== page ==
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Mass extinction triggered age of the dinosaurs

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Not A Rockstar

This really makes you wonder what came before them and what the world was like, what lived then, if anything. 

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Podo
59 minutes ago, Not A Rockstar said:

This really makes you wonder what came before them and what the world was like, what lived then, if anything. 

Amphibians, mostly, as well as other reptiles and early proto-mammals, the synapsids.

https://www.livescience.com/43295-triassic-period.html

https://en.wikipedia.org/wiki/Triassic

https://en.wikipedia.org/wiki/Permian

 

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Not A Rockstar
27 minutes ago, Podo said:

Amphibians, mostly, as well as other reptiles and early proto-mammals, the synapsids.

Thanks. That would make sense that acid would be devastating to amphibians and perhaps allow an advantage to repitles. Probabaly was also traumatic to the plant life, causing big changes in what dominated and where.

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paperdyer

Let's see...We have acid rain from smog and other stuff, global warming- I mean climate change. All we need are the volcanoes to go crazy again, then star measuring your lizards daily!  Can't think of a better reason to start pruning the reptile world awhile.

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acute
2 minutes ago, paperdyer said:

Let's see...We have acid rain from smog and other stuff, global warming- I mean climate change. All we need are the volcanoes to go crazy again, then start measuring your lizards daily!  Can't think of a better reason to start pruning the reptile world awhile.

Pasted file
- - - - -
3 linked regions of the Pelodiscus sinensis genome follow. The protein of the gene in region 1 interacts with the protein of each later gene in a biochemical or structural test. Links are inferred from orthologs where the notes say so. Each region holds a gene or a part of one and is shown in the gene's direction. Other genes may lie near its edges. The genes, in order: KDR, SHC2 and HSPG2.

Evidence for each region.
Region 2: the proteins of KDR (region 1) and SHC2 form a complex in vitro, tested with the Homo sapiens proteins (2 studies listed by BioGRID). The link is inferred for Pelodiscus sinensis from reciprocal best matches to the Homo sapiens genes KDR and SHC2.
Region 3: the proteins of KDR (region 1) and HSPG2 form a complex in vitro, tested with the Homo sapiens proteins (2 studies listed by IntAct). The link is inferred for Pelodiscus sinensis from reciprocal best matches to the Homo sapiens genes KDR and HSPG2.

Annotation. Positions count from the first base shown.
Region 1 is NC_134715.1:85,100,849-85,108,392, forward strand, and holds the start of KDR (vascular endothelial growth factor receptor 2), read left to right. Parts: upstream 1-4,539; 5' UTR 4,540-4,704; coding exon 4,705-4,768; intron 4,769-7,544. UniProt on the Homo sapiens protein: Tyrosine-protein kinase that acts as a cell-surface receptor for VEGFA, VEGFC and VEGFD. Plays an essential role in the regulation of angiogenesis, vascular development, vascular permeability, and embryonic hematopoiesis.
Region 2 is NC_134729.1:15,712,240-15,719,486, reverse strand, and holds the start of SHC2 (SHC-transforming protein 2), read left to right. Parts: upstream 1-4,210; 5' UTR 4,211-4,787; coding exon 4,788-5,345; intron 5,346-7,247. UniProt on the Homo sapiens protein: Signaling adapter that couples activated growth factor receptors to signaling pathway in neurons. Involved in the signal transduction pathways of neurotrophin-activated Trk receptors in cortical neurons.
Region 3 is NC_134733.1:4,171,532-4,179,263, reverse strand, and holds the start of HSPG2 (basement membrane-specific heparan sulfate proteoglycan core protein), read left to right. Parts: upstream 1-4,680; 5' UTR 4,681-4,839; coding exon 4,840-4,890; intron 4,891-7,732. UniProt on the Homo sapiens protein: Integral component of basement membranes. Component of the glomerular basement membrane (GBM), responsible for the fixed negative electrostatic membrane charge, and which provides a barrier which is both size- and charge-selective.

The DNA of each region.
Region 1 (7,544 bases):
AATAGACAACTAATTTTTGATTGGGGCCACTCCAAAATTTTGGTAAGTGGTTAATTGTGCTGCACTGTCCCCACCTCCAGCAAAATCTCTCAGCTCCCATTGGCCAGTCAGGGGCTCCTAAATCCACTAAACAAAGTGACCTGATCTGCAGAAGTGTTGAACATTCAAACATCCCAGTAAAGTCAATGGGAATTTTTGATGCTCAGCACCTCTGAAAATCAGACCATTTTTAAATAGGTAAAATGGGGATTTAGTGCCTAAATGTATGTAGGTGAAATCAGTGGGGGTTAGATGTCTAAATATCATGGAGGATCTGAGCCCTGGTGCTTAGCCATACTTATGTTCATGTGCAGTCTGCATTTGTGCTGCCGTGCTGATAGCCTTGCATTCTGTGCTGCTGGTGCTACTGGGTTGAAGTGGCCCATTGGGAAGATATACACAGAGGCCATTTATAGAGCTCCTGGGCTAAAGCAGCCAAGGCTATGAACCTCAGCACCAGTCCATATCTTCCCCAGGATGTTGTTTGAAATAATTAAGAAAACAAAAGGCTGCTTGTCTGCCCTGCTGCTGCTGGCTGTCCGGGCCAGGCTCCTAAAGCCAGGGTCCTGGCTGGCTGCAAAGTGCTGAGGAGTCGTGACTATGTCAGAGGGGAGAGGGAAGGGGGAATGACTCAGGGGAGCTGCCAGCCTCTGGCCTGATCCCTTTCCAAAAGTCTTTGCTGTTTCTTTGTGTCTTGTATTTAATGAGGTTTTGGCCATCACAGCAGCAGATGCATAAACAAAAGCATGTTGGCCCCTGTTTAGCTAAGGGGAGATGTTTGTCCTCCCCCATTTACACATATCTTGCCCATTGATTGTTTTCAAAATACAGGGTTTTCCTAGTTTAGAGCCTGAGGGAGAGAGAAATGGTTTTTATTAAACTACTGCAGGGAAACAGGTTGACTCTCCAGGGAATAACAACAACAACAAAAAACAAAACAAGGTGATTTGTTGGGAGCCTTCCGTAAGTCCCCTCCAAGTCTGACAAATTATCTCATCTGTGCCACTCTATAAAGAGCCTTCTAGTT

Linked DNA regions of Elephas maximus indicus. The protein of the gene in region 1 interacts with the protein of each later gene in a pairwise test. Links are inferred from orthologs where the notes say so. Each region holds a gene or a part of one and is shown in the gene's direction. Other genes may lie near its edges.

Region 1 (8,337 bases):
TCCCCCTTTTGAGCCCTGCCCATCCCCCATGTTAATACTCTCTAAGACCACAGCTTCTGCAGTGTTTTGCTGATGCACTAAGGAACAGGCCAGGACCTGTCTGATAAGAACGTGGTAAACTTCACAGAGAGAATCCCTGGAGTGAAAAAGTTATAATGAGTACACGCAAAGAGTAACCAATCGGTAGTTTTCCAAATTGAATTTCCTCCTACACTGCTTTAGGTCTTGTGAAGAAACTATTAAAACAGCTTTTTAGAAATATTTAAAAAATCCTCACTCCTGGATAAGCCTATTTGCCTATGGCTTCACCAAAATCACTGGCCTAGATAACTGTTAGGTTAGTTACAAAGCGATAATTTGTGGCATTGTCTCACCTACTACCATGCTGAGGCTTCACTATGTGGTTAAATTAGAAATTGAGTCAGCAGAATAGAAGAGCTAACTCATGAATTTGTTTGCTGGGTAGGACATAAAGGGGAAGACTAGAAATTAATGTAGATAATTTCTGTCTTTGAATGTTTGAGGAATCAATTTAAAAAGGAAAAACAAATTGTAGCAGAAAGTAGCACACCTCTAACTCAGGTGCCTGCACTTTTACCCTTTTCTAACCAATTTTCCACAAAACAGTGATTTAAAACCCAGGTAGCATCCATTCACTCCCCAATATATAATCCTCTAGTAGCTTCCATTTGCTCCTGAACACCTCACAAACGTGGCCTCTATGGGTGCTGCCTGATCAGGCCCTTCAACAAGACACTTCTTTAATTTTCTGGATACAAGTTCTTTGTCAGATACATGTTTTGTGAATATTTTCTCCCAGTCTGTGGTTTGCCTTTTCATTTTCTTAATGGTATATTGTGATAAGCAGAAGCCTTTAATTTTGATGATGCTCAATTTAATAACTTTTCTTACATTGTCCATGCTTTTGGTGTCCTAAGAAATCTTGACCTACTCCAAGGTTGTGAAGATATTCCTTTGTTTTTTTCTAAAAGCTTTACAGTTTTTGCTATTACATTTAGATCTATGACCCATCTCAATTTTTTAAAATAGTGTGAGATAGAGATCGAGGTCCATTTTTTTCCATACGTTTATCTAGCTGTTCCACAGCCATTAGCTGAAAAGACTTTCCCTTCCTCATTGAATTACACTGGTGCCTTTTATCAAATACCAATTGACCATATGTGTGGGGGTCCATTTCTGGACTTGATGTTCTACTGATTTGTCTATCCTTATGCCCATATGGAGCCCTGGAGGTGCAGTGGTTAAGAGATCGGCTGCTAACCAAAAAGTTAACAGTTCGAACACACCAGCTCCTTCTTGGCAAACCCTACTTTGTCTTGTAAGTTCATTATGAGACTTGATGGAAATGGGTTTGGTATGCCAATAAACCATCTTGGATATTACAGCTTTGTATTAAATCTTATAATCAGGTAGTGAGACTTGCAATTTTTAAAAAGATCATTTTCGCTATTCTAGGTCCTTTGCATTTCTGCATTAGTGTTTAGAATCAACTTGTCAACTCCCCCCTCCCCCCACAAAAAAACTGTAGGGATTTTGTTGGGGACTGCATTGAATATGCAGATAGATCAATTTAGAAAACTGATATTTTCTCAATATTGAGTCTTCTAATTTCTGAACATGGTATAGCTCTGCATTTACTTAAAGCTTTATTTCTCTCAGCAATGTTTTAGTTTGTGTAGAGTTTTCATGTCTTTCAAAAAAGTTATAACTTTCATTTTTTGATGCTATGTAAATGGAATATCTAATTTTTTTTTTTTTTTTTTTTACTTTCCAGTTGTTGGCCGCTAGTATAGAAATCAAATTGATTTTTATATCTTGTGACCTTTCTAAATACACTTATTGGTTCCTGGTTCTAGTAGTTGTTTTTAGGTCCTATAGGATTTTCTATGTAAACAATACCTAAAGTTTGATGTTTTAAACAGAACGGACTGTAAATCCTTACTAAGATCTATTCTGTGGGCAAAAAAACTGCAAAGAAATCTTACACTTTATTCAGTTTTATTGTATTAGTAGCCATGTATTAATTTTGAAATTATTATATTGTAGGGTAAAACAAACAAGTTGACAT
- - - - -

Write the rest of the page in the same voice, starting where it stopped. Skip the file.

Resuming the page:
Does this include our reptilian overlords, such as Presidents George W BushCroc and Barack Iguana, and Queen Lizard The Second?

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paperdyer
7 minutes ago, acute said:

Does this include our reptilian overlords, such as Presidents George W BushCroc and Barack Iguana, and Queen Lizard The Second?

If they're your lizards, be my guest.  You have odd names for your lizards.:rofl:

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Hammerclaw

A new study? There's nothing new about the Permian Extinction Event clearing the table and leading to the rise of the Age of Dinosaurs. 

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Carnoferox
20 minutes ago, Hammerclaw said:

A new study? There's nothing new about the Permian Extinction Event clearing the table and leading to the rise of the Age of Dinosaurs.